The price of Bitcoin has increased by 9% in the past 24 hours to $33,200. The rise brings it further away from dipping below $30,000, but trouble is never far away in a market that ping-pongs between $30,000 and $35,000 almost daily.

In its latest match of whiff-whaff, Bitcoin briefly surpassed $35,000 on June 24, but the coin sank to as low as $30,860 yesterday afternoon, data from Nomics shows.

Bitcoin is the largest cryptocurrency with a market cap of $622 billion. It amounts to 47% of the $1.3 trillion crypto market. It is trailed by Ethereum, which has a market cap of $217 billion and accounts for 16.4% of the market.

Altcoins mirrored Bitcoin’s price movements. Ethereum has increased by 7.5% to trade at $1,850, Binance Coin rose by 5.30% to $280, and Cardano is worth $1.28, or 6.26% than this time yesterday. Dogecoin is now worth $0.24, marking an increase of 5.24%.

Although the yo-yoing might suggest a level of optimism, the market is in the red this week. Over the past week, Bitcoin is down by 6%, Ethereum by 15%, Binance Coin by 16%, Cardano by 8%, and Dogecoin by 12%.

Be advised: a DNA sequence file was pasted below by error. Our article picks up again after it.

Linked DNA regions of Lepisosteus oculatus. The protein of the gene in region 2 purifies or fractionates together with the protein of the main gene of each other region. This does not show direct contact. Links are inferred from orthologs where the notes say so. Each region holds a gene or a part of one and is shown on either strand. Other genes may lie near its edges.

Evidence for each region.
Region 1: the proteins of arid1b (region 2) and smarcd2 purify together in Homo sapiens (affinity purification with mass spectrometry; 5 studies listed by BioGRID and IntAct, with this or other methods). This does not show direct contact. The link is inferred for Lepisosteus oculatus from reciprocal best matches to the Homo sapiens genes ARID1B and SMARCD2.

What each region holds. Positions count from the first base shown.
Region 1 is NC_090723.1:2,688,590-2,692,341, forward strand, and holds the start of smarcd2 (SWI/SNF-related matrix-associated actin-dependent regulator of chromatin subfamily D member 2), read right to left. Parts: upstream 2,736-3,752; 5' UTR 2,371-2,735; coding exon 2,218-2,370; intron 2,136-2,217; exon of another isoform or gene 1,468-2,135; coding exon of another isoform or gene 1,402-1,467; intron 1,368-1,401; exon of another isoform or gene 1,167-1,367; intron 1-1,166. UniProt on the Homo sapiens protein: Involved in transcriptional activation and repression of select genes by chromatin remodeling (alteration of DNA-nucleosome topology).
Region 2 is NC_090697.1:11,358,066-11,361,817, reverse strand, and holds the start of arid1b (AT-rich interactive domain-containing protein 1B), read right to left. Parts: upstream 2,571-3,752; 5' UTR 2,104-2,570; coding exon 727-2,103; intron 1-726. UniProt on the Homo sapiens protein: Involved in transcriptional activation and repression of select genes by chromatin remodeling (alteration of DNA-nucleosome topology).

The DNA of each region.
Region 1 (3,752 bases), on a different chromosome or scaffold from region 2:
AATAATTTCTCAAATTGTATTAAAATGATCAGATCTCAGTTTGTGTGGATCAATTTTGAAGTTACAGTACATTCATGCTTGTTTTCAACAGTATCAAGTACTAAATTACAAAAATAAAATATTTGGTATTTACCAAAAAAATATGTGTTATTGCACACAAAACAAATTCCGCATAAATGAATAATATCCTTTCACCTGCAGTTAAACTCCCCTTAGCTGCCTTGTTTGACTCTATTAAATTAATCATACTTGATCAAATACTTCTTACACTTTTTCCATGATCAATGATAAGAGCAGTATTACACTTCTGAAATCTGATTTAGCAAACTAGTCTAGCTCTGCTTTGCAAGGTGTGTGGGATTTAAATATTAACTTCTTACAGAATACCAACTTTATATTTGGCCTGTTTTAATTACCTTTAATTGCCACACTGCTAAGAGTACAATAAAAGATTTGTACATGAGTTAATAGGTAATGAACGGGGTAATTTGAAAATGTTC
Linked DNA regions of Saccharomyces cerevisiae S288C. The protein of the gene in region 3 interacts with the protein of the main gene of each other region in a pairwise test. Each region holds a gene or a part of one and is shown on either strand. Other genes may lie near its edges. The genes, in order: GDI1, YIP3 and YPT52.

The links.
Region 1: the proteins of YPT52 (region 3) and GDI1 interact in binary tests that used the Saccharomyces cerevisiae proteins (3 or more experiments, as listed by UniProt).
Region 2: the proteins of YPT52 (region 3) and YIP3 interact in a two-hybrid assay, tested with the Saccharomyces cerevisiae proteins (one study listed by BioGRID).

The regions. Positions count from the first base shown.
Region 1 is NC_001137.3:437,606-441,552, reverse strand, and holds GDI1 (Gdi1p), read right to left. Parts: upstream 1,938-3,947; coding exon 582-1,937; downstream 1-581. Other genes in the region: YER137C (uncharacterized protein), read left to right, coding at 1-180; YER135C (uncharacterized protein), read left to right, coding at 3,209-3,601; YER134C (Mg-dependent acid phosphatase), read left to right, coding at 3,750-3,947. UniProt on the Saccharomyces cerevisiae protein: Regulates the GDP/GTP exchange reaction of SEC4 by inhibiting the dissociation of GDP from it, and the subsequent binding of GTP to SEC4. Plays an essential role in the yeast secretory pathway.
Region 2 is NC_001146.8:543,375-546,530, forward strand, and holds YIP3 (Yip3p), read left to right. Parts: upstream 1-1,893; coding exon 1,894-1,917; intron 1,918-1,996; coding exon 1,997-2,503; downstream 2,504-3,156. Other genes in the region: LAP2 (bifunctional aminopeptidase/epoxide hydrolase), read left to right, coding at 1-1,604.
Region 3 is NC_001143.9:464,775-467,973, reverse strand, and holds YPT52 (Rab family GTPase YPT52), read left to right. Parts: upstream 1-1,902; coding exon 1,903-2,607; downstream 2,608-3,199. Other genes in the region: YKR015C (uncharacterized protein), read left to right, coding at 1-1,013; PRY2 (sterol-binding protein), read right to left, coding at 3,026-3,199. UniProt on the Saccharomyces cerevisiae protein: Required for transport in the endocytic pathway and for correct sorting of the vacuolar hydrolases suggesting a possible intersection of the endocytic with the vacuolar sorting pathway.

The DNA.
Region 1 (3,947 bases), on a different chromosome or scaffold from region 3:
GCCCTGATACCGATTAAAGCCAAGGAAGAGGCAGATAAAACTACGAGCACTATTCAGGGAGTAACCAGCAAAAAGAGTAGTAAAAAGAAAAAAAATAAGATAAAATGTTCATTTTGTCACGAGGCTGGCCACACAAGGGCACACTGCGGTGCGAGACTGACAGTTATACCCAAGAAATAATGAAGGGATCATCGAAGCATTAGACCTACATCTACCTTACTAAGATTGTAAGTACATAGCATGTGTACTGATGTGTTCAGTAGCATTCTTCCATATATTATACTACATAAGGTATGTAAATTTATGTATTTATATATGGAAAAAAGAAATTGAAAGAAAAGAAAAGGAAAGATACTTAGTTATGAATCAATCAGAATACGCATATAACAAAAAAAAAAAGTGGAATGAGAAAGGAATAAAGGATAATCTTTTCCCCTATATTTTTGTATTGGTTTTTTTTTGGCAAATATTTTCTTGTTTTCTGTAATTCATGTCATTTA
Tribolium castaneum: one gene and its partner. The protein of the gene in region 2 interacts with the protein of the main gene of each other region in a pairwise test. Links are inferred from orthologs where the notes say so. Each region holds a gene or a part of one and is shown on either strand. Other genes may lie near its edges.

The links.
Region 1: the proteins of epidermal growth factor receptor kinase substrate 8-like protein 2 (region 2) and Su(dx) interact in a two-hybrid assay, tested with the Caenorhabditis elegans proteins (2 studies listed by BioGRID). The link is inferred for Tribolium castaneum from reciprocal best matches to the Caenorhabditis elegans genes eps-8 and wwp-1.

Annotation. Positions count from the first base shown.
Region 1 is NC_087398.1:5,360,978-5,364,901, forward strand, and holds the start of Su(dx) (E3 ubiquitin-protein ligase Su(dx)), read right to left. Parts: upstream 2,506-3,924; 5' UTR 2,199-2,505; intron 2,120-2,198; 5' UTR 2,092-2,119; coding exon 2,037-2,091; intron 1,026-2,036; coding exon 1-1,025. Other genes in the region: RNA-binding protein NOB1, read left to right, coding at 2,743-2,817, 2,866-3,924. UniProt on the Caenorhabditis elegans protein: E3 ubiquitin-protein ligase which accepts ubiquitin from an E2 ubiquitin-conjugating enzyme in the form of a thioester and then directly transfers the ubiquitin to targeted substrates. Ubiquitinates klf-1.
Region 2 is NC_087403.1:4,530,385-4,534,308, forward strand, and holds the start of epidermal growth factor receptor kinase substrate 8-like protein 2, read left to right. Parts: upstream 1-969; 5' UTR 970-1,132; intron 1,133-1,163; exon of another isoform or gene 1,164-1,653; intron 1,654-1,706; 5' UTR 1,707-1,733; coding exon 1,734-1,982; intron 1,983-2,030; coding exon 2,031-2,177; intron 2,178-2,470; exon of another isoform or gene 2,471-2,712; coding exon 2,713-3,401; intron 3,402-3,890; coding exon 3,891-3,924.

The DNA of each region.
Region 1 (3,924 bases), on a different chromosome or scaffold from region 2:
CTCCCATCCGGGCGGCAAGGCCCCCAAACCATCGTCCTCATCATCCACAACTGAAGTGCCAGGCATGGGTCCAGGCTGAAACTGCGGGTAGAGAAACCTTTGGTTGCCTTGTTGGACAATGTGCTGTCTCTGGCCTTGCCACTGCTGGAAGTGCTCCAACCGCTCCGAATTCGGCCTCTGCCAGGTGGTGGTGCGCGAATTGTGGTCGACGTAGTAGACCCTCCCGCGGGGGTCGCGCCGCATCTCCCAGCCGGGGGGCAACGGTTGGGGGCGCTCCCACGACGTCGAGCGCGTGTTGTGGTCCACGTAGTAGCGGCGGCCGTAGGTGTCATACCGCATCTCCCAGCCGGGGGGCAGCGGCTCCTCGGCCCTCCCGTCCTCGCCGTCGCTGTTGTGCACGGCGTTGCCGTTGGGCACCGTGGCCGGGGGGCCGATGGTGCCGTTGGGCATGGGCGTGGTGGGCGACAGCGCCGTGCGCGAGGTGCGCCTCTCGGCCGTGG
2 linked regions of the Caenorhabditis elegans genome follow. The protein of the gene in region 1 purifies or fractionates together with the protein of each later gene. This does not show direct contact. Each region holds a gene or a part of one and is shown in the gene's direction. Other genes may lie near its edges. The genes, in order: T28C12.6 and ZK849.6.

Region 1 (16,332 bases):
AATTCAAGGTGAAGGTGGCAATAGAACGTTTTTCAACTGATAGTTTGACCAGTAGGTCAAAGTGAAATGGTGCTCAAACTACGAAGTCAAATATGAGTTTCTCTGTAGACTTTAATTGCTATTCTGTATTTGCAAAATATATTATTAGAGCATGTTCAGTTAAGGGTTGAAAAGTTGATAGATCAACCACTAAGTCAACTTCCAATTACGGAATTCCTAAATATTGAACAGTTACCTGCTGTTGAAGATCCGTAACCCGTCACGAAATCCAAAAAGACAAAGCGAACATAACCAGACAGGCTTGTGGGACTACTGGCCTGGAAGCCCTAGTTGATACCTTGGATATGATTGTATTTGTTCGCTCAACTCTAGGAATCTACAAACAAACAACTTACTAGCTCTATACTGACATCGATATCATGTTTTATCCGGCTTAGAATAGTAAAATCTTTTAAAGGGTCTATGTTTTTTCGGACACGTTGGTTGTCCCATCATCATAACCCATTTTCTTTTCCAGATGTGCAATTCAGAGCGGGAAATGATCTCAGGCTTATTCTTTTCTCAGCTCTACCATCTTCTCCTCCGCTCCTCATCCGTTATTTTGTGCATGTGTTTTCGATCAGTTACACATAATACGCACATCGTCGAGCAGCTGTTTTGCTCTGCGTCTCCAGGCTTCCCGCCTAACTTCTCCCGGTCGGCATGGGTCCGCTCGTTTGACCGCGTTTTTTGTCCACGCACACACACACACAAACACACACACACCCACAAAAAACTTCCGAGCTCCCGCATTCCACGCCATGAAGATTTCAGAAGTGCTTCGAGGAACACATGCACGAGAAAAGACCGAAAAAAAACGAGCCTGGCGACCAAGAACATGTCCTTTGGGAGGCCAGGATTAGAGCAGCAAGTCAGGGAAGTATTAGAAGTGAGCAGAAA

China’s crackdown on Bitcoin miners is one of the culprits behind the crash. Bitcoin's hash rate—the total computational power that backs the network—dropped by 17% last week after the Chinese government issued a shutdown order of 26 Bitcoin miners in Sichuan, a province popular for miners who sap its hydroelectric dams for cheap electricity. The hash rate has somewhat recovered but nowhere near to previous levels.

Some Chinese miners are moving abroad to get around the crackdown. On June 22, Chinese Bitcoin mining firm BIT Mining delivered its first batch of 320 mining machines to Kazakhstan, which offers cheap electricity with few restrictions. The company said 2,600 more machines would follow.

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